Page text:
This browser is not fully supported by Historic England. Please update your browser to the latest version so that you get the best from our website.

St Anthony Designated Historic Wreck Site

Desk-Based Assessment

By Kevin Camidge

The desk-based assessment of the St Anthony desingated wreck was commissioned by English Heritage and prepared by Kevin Camidge, as part of the National Heritage Protection Plan work on submerged heritage assets. The St Anthony, was wrecked off the west coast of the Lizard peninsula in1527. The vessel, probably a carrack, was owned by the King of Portugal and was on a voyage from Flanders to Portugal with a cargo of high-status goods, much of which was salvaged by locals - actions that left a trail in the documentary evidence. This assessment covers an overview of the site's significance, the history of the wreck, a survey of reports about the site, the evidence from the site, including finds and discussion of the threats that face it.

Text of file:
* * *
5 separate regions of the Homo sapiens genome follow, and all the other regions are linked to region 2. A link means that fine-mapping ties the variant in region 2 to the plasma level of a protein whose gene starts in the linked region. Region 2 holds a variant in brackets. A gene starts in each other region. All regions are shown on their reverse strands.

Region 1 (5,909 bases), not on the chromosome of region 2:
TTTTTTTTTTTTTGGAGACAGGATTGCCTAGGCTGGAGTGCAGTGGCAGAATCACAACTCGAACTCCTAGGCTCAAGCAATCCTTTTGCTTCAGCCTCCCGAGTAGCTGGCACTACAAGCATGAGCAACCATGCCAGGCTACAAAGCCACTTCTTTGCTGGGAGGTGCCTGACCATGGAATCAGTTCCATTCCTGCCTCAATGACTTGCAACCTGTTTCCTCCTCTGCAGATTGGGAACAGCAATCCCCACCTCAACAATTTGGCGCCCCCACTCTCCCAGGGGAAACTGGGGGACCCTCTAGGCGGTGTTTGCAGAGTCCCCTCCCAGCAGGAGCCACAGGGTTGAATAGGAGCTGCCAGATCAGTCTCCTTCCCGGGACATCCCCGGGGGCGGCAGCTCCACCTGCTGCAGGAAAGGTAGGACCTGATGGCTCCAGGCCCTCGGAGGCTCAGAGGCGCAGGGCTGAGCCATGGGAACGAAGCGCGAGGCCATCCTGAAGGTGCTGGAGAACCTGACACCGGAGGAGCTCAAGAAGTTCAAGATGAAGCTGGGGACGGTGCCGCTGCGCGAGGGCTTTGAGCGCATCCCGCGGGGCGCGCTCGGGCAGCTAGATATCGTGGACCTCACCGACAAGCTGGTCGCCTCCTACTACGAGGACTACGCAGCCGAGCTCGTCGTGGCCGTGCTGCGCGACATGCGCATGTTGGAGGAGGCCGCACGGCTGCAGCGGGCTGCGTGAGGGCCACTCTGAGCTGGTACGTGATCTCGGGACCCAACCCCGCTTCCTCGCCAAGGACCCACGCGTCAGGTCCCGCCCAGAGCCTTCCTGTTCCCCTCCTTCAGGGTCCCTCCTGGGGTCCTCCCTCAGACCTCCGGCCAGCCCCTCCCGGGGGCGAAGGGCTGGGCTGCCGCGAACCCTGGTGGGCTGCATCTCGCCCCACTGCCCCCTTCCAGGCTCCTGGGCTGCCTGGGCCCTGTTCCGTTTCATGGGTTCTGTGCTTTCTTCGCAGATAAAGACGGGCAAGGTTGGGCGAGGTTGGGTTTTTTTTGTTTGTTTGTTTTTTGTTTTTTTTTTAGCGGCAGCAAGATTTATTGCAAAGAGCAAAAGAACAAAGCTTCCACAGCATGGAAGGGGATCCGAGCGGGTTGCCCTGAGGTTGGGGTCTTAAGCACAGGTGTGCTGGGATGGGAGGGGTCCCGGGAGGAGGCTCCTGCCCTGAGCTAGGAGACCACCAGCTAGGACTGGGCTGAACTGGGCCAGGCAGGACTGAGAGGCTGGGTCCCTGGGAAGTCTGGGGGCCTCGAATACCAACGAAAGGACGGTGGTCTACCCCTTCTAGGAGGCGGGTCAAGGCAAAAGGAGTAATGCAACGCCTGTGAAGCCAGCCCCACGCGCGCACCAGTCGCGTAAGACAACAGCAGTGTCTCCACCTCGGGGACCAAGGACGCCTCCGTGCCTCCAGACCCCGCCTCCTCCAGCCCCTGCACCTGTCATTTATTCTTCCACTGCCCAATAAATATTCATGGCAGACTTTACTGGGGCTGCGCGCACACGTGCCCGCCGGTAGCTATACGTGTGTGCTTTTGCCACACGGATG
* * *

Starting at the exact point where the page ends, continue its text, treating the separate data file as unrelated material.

Contents

Acknowledgements
Contents
Summary
Project Background
     Introduction
     Site Location
     Licensing History
     Aims and Objectives
Methodology
     Introduction
     Sources
     Discussion
Results
     Summary History of the St Anthony
     Documentary Sources
     Archaeological History of the Site
         The Site Plans
         The Photographs
         The Finds List
     Archaeological Evidence
Assessment of Importance
     Period
     Rarity
     Documentation
     Survival/Condition
     Vulnerability
     Diversity
     Potential
Assessment of Impacts
     Previous Disturbance
     Site Environment
     Future Threats
Discussion
Recommendations
Contents of the DVD
Bibliography

Additional Information

  • Publication Status: Completed

Accessibility

If you require an alternative, accessible version of this document (for instance in audio, Braille or large print) please contact us:

Customer Service Department

Telephone: 0370 333 0607
Fax: 01793 414926
Textphone: 0800 015 0516
Email: customers@HistoricEngland.org.uk

Was this page helpful?

Related publications

Next steps